by Linda Thornton Peterson
Opening it was her first mistake; the second was reading it: an ad for a house. The picture and description seemed perfect. She shivered, then ignored the uneasy feeling that came over her when she looked at it. How that ad happened to be sent to her personally, she didn’t know; but she called immediately.
Her job required international travel and after living in ten countries in thirteen years, she thought she’d seen it all. This assignment was for five years; finally, a chance to make a home of her own.
When she was shown the house, the agent told her the owner had lived in it for ninety-eight years. After buying it, the agent said he was glad she’d taken it off his hands. Then, he revealed that it had been vacant several years—no one had wanted it because, they said, they didn’t like the feel of the garden. Feel of the garden? Probably some superstition or local belief, she thought. It was the garden that had attracted her in the first place and with all the rain, no watering was necessary. She’d hire someone to do the weeding.
But, it turned out she couldn’t hire anyone to weed. When they saw the garden, they suddenly said they had more work than they could handle. So be it; I’ll let it go wild, she said to herself. In this country, no yard was manicured with the same obsession as in some other countries. Nature was appreciated as it was. That suited her; so the garden would continue as she’d found it—probably kept that way all along. The weeds, wild flowers, had grown higher than most of the plants. She loved the French doors that led to the back porch overlooking the garden. With the climate so hot and no air conditioning, she could leave the doors open night and day.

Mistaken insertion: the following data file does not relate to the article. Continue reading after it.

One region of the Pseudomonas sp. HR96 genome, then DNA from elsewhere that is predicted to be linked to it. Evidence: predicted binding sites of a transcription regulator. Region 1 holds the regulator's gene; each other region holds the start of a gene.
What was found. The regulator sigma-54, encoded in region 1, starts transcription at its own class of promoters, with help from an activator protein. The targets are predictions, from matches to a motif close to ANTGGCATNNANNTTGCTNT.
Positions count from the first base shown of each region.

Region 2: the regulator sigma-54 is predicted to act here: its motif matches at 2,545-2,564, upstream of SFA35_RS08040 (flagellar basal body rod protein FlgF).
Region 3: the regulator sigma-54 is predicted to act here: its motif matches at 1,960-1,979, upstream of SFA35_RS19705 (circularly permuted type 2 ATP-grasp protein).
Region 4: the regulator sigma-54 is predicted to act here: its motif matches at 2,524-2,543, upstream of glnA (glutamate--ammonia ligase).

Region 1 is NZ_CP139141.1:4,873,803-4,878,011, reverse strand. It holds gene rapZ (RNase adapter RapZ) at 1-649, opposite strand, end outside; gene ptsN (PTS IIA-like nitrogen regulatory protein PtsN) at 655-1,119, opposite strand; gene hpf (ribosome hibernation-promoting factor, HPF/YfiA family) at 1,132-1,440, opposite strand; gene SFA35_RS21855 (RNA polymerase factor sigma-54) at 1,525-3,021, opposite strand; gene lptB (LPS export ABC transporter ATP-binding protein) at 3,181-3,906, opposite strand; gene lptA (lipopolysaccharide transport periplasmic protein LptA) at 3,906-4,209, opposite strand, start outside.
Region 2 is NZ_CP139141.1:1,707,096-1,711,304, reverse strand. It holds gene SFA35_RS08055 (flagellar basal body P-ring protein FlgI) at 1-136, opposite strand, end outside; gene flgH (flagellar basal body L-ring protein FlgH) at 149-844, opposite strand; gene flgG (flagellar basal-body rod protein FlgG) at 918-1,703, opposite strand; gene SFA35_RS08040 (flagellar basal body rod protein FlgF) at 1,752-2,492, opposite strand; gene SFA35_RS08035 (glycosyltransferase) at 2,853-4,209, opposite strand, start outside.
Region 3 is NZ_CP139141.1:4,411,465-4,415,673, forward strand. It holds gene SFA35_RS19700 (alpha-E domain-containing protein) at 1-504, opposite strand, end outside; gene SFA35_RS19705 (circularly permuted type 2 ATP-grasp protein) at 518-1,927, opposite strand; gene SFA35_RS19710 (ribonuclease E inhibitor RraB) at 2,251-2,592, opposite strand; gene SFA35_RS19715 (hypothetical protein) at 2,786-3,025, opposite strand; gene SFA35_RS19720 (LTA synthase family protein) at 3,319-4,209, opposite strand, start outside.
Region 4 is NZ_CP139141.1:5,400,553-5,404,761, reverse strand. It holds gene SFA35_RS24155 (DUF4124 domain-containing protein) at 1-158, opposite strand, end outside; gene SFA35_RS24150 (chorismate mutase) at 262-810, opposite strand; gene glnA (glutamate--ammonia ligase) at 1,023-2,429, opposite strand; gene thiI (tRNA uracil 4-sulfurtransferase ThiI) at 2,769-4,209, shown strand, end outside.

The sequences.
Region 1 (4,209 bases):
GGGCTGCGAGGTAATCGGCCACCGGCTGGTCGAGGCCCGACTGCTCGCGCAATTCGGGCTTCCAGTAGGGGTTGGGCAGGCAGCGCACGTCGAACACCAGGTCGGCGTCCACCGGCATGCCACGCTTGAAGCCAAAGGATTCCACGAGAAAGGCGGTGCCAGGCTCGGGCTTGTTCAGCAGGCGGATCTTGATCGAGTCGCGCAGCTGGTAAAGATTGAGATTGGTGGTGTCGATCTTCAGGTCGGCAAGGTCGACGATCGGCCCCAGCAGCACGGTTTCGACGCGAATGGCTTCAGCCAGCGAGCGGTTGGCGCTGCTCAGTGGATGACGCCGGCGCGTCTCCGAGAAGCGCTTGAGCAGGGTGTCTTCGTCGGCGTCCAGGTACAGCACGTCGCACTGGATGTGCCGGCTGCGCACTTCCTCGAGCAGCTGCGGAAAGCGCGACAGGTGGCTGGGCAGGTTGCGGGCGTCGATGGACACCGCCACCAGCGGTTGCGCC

Her friend and coworker, Eduardo came often to dinner. He, too, was on this assignment and had grown up in this town. He was glad to be home again and educated her on some things that only a native might know.
“Come on Ed, confess; you mailed the house ad to me. Who else could it be?”
“Not guilty. I promise. I had no idea the old man was dead.”
If Ed hadn’t sent it, was someone watching her? The agent, who spoke perfect English, said he hadn’t done any advertising; certainly no costly mailings.
After a year, she felt at home for the first time in her life. But, then came a feeling of uneasiness–the same feeling she felt when she’d seen the picture in the ad. She’d lived alone before; it wasn’t that. Just a slight feeling of uneasiness, nothing more—until the time she thought she saw a shadow of someone in the hall. Another time, she felt someone was watching her in bed. But, she was just waking from a dream, so thought that was all it was
One night, she was startled when she caught a glimpse of a smoky, transparent figure looking toward the garden through the open French doors. There was no denying what she saw. Odd though, because in that instant it appeared vaguely familiar to her. Maybe she needed to have her eyes checked or, she chuckled, her head examined.